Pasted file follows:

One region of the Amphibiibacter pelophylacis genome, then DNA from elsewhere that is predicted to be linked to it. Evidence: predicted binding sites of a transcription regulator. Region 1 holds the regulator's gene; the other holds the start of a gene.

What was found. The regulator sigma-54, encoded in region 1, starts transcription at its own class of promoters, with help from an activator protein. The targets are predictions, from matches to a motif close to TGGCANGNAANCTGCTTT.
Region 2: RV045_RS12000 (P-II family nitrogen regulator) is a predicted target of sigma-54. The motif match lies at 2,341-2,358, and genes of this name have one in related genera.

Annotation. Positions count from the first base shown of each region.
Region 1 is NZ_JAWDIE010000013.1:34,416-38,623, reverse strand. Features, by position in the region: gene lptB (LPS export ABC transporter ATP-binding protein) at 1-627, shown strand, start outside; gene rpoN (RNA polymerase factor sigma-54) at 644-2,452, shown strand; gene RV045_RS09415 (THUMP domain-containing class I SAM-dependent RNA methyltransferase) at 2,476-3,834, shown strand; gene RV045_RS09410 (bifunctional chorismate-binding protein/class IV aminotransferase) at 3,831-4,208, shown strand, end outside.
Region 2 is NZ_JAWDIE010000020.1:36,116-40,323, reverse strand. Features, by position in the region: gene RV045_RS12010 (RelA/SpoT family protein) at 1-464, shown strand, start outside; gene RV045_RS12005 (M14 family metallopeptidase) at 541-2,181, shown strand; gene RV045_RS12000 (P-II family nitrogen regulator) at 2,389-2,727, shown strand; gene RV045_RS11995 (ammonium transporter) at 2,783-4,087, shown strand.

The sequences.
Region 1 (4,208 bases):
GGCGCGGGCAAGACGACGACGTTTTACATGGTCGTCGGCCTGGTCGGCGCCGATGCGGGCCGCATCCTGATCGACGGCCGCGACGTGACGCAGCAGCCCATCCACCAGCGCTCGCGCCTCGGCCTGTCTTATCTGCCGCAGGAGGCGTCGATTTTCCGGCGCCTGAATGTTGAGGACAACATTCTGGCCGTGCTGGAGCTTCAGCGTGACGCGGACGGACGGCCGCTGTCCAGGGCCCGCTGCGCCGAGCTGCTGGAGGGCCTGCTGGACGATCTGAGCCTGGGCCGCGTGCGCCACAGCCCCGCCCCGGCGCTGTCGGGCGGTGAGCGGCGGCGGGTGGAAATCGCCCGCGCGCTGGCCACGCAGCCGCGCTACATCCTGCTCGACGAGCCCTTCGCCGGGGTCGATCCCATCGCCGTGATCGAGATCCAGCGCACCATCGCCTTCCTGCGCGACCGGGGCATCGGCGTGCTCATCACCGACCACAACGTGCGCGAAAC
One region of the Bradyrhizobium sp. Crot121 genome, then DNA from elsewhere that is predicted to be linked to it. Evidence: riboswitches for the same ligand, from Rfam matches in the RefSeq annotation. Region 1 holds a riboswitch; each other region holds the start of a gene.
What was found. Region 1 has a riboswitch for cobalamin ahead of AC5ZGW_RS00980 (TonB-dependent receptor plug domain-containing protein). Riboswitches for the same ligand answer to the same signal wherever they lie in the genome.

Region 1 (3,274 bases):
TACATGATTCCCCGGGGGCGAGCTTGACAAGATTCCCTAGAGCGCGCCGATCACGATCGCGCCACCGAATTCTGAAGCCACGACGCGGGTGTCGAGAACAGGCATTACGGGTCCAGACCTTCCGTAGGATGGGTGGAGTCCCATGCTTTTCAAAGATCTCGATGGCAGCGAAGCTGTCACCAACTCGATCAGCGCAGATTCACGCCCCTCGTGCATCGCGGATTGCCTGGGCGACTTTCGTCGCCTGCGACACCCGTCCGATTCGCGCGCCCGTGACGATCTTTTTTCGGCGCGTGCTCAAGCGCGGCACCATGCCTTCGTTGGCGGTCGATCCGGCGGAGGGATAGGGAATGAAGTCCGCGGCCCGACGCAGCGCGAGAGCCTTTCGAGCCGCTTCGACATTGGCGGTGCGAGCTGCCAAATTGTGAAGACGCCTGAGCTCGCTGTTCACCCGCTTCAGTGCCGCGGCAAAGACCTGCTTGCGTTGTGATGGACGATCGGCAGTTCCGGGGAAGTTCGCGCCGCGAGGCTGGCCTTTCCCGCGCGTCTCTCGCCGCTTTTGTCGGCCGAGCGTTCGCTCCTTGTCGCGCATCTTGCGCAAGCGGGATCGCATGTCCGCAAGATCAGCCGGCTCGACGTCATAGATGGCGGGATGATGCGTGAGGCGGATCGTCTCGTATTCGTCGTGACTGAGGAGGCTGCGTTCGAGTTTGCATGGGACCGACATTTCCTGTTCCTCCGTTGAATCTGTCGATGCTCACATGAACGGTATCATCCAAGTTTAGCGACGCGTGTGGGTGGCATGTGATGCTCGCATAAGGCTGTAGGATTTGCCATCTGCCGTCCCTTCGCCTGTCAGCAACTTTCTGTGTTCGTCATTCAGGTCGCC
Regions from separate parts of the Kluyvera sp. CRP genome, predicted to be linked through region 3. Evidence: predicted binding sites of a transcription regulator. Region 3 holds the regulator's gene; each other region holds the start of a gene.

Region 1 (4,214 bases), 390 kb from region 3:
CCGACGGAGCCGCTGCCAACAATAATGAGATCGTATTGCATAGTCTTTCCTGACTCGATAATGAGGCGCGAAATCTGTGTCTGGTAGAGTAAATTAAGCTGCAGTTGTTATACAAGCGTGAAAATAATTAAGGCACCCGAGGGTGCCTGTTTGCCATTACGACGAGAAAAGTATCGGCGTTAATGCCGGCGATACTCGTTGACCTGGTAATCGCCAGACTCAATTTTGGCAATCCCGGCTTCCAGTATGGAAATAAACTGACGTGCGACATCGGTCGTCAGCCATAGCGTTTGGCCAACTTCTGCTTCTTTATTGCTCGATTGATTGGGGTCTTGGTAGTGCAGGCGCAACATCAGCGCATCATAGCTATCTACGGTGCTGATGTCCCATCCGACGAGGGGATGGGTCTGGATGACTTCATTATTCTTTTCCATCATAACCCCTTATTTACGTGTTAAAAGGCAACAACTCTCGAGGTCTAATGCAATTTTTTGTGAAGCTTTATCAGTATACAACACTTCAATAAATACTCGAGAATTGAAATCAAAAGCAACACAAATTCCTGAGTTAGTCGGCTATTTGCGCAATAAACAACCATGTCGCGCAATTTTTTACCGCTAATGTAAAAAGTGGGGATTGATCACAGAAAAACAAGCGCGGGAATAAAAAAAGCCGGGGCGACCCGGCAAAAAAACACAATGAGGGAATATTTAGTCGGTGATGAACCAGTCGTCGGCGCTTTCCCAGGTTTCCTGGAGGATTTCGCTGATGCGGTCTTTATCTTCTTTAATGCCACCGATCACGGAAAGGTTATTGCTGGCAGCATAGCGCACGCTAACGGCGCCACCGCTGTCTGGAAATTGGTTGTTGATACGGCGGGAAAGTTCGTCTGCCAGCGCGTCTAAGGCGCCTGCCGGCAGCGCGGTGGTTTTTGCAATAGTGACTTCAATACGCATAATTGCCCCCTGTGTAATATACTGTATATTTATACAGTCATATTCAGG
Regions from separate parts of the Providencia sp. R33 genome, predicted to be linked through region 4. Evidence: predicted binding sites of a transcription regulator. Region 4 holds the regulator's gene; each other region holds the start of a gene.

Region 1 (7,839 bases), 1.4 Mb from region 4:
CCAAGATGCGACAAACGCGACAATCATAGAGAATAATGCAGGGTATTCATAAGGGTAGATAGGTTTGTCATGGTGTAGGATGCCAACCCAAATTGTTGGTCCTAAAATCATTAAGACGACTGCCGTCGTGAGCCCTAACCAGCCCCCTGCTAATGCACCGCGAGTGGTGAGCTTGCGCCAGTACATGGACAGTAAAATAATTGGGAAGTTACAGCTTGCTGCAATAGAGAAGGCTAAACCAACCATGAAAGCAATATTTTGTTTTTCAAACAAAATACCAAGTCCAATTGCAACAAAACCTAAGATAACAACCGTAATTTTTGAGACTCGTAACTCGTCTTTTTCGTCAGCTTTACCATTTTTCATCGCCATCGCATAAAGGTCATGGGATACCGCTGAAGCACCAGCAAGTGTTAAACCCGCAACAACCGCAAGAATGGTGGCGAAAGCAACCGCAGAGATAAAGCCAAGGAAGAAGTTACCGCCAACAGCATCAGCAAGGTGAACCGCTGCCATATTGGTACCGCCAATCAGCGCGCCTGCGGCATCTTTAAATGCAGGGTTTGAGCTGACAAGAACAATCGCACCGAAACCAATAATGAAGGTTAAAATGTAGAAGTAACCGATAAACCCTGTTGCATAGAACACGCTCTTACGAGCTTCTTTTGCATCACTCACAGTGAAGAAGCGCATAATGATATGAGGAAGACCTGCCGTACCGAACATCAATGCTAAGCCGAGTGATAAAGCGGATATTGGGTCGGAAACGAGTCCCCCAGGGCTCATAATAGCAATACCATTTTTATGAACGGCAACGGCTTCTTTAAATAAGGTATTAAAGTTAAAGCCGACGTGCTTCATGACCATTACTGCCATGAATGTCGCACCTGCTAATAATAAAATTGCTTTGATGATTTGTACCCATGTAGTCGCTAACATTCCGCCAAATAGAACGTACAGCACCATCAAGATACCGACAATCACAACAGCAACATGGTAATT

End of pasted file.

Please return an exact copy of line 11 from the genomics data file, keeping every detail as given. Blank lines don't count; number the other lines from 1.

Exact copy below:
What was found. Region 1 has a riboswitch for cobalamin ahead of AC5ZGW_RS00980 (TonB-dependent receptor plug domain-containing protein). Riboswitches for the same ligand answer to the same signal wherever they lie in the genome.